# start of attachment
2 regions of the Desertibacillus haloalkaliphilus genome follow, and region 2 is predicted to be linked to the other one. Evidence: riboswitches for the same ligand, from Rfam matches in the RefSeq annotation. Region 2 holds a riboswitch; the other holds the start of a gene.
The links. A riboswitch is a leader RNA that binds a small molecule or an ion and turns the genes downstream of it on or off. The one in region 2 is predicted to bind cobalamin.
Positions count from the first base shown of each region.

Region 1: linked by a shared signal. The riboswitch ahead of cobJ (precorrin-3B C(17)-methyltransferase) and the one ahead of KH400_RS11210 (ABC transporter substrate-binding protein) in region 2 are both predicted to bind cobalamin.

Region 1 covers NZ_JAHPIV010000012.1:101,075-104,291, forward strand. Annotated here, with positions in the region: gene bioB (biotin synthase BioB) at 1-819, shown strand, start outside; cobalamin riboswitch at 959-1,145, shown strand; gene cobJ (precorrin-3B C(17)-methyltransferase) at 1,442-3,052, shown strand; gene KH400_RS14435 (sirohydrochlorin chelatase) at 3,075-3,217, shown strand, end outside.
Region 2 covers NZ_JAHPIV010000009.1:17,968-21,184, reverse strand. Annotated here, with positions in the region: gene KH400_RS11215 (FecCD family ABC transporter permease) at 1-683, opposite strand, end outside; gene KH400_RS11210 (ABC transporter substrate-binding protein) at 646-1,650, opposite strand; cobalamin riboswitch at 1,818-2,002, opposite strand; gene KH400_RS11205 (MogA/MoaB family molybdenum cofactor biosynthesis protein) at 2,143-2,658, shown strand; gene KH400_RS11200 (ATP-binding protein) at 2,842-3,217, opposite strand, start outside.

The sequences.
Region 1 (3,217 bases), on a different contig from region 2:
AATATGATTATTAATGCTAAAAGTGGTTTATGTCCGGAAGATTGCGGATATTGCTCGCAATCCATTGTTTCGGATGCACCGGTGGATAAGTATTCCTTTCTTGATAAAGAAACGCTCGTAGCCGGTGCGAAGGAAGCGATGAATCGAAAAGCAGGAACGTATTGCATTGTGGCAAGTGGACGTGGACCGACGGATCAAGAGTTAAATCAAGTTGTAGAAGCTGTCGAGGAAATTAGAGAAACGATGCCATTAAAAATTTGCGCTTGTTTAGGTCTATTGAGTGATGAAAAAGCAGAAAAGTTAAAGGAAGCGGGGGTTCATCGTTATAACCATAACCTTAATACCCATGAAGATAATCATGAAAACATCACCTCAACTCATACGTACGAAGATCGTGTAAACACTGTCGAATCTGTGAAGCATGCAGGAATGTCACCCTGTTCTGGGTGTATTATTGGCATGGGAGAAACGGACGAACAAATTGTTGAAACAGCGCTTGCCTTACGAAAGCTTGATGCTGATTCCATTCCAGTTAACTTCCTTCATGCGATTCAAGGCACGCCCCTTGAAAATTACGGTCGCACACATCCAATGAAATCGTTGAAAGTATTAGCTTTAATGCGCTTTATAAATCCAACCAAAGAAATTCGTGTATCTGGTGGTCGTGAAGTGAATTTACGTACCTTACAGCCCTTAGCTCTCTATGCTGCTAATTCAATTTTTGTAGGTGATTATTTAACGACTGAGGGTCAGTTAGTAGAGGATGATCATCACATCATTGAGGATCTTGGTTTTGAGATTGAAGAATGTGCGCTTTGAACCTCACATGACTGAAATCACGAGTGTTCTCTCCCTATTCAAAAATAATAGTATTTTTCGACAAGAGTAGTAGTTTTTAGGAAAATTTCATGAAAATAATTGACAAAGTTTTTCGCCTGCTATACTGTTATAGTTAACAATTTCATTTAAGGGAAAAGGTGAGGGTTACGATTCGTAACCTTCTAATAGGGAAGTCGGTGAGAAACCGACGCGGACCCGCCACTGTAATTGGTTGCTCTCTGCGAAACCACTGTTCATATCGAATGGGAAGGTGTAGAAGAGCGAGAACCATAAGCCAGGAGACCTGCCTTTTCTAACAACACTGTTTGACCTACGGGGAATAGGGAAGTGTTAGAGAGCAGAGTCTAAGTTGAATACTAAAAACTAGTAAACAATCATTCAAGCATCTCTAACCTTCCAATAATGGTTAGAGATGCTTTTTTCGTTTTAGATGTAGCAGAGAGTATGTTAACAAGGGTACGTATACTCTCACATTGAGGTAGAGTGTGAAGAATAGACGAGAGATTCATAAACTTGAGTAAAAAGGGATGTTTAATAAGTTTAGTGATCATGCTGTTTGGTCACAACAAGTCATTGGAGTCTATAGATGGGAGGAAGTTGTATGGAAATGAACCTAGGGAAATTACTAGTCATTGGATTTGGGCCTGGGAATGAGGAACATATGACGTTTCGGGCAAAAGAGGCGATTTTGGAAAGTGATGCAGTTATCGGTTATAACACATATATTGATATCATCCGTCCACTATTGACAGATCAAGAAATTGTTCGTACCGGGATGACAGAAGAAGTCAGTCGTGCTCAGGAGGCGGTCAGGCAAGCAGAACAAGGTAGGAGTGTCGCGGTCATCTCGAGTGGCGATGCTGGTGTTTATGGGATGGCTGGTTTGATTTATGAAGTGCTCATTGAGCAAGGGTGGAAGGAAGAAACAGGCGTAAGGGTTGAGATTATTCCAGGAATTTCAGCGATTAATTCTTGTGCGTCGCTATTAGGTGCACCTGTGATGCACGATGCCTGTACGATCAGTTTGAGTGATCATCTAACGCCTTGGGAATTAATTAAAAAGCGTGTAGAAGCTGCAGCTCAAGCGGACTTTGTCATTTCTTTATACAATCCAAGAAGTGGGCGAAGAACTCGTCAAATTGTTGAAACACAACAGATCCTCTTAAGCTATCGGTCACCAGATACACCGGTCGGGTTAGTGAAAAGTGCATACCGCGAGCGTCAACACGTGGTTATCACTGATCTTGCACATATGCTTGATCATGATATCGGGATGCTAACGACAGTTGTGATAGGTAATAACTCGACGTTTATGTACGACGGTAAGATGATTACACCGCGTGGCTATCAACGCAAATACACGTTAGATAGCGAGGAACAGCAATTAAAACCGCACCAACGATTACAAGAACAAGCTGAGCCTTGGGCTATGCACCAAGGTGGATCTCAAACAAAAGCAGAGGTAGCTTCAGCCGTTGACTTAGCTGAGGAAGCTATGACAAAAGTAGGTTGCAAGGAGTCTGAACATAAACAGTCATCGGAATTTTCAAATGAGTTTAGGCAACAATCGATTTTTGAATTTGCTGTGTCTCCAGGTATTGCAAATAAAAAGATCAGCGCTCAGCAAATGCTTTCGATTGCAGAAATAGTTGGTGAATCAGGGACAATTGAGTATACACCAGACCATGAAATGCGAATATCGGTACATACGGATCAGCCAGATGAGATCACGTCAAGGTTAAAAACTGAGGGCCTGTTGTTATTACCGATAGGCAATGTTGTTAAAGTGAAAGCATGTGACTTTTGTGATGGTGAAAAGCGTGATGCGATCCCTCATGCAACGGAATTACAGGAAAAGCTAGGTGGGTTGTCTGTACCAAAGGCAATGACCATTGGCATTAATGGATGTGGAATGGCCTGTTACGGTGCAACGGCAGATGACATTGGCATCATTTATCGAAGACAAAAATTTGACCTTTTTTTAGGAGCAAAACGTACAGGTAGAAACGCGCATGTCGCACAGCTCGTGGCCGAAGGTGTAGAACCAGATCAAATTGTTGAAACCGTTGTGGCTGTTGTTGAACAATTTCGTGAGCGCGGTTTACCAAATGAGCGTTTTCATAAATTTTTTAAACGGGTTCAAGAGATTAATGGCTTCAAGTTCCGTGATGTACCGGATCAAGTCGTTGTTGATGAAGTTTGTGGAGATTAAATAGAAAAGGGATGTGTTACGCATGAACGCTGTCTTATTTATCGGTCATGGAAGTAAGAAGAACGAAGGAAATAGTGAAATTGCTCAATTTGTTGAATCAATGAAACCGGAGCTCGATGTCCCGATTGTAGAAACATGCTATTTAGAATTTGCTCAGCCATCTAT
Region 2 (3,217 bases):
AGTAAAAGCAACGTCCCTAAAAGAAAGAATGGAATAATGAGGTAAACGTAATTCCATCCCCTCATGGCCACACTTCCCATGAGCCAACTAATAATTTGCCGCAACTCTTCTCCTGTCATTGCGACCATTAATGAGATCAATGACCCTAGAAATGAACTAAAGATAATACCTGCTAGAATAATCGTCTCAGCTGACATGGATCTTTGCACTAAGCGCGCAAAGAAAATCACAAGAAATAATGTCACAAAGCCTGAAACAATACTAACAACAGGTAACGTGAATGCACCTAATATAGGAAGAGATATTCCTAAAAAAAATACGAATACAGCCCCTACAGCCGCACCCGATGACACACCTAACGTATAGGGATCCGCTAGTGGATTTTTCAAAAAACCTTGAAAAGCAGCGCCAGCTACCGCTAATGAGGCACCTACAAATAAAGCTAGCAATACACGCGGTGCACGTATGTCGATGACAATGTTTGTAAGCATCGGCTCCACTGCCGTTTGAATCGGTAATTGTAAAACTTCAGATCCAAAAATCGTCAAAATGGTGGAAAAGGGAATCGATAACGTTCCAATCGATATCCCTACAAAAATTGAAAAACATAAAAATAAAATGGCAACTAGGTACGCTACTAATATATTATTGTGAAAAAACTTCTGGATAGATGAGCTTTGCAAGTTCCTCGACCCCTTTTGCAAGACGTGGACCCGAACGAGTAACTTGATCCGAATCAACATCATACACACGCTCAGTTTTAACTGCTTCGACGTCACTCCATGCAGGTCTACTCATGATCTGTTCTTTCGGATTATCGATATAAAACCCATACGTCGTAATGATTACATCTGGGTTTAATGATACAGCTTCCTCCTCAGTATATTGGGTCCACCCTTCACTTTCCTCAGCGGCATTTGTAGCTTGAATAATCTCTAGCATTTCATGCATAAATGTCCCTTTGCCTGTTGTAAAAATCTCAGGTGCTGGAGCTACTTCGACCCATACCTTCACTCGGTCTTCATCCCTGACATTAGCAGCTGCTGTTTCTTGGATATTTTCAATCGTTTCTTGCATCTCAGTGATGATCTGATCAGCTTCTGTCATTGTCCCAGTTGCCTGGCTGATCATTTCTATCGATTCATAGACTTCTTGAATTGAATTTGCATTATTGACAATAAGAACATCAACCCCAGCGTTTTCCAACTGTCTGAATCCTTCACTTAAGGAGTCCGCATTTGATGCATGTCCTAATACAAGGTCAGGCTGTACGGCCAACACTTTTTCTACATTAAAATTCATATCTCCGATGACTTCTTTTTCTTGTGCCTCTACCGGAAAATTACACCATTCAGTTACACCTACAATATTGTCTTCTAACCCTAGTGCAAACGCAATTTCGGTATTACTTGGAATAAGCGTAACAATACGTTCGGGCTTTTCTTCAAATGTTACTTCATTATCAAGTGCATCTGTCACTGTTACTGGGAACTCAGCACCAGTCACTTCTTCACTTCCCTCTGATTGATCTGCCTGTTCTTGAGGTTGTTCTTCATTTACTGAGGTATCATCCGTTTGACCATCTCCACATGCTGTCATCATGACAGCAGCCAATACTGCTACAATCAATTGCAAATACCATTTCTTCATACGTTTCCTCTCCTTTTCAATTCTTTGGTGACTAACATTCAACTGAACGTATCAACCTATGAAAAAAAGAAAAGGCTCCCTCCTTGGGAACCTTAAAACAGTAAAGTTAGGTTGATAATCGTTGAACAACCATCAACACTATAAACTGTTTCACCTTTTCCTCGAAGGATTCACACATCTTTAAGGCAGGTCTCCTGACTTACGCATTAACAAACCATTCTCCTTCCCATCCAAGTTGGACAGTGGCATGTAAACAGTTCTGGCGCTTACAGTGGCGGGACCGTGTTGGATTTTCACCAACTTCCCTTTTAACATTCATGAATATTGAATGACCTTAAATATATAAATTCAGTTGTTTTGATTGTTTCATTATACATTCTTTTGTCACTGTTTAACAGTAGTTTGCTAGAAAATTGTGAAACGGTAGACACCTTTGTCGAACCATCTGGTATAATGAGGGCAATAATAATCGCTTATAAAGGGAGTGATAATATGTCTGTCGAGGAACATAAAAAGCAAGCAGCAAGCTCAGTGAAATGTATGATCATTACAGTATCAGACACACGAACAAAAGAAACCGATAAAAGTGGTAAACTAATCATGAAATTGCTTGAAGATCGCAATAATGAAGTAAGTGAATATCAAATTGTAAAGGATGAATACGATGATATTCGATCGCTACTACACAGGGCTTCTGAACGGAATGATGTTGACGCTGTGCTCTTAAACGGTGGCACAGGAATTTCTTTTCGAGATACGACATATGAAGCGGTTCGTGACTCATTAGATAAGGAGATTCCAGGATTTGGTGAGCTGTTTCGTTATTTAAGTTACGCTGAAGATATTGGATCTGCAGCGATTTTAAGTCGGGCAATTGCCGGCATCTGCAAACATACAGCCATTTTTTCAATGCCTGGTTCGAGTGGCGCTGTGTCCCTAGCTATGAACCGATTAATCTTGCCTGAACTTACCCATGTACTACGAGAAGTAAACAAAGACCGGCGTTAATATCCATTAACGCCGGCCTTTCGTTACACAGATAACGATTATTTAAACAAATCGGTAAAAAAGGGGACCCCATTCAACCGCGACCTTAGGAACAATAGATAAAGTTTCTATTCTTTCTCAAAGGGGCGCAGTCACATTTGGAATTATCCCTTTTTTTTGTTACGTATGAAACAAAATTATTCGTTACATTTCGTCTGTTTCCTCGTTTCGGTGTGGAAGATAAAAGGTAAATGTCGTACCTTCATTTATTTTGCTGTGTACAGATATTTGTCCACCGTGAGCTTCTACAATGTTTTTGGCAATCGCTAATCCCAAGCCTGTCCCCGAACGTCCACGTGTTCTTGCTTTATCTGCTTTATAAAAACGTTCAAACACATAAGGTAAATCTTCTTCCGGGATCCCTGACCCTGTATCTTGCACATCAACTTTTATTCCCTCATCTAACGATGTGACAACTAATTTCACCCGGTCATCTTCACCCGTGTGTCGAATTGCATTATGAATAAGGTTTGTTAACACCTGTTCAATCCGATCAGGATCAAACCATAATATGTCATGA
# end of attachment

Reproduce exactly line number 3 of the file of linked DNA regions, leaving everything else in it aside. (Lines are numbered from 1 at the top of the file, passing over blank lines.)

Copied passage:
Positions count from the first base shown of each region.